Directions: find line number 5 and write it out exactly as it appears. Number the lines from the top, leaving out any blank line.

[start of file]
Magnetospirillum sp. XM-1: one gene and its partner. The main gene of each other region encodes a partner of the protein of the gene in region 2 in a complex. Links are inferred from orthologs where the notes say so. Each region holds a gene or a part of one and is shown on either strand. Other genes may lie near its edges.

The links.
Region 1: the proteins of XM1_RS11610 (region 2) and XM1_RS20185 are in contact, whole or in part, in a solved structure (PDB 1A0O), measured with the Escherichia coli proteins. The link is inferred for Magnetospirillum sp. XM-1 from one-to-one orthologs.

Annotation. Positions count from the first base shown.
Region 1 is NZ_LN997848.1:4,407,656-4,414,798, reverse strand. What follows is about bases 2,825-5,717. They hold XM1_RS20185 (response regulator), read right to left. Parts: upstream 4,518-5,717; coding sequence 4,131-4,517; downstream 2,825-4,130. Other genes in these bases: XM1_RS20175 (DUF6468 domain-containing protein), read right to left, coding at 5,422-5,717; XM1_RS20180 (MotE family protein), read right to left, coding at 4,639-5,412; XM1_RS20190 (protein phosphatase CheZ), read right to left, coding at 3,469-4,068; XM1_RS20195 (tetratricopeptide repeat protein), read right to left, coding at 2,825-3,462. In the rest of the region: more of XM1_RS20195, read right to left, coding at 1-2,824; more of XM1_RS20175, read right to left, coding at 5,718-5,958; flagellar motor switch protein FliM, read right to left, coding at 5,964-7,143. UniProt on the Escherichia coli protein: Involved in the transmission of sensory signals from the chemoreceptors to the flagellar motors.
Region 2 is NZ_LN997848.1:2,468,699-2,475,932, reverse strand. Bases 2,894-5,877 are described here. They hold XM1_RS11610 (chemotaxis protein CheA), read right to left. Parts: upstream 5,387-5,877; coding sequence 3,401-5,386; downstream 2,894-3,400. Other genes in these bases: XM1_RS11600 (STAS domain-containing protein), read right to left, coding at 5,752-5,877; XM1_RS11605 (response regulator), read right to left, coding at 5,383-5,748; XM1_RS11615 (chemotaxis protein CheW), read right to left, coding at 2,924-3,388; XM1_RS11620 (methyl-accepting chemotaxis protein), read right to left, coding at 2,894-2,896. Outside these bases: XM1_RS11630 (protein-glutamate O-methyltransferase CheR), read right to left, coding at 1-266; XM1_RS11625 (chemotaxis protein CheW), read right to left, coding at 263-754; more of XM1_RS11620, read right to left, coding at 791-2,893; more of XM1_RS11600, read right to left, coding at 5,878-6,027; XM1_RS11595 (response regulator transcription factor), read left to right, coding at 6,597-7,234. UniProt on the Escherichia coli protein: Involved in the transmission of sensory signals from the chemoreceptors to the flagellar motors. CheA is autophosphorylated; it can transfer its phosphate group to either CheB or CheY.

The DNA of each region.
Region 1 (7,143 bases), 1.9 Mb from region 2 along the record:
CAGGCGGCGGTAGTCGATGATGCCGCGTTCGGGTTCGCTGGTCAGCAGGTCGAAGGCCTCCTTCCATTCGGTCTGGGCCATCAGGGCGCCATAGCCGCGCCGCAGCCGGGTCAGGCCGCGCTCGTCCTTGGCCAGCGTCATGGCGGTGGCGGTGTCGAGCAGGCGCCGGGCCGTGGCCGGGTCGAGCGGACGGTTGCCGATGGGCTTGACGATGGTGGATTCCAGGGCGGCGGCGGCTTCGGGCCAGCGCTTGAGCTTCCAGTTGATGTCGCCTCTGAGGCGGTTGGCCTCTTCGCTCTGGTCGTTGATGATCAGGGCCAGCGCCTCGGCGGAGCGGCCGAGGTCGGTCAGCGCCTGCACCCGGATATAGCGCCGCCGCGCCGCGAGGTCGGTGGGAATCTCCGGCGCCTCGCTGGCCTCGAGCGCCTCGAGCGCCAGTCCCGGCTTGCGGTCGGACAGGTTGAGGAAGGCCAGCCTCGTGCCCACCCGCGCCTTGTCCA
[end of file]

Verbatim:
Region 1 is NZ_LN997848.1:4,407,656-4,414,798, reverse strand. What follows is about bases 2,825-5,717. They hold XM1_RS20185 (response regulator), read right to left. Parts: upstream 4,518-5,717; coding sequence 4,131-4,517; downstream 2,825-4,130. Other genes in these bases: XM1_RS20175 (DUF6468 domain-containing protein), read right to left, coding at 5,422-5,717; XM1_RS20180 (MotE family protein), read right to left, coding at 4,639-5,412; XM1_RS20190 (protein phosphatase CheZ), read right to left, coding at 3,469-4,068; XM1_RS20195 (tetratricopeptide repeat protein), read right to left, coding at 2,825-3,462. In the rest of the region: more of XM1_RS20195, read right to left, coding at 1-2,824; more of XM1_RS20175, read right to left, coding at 5,718-5,958; flagellar motor switch protein FliM, read right to left, coding at 5,964-7,143. UniProt on the Escherichia coli protein: Involved in the transmission of sensory signals from the chemoreceptors to the flagellar motors.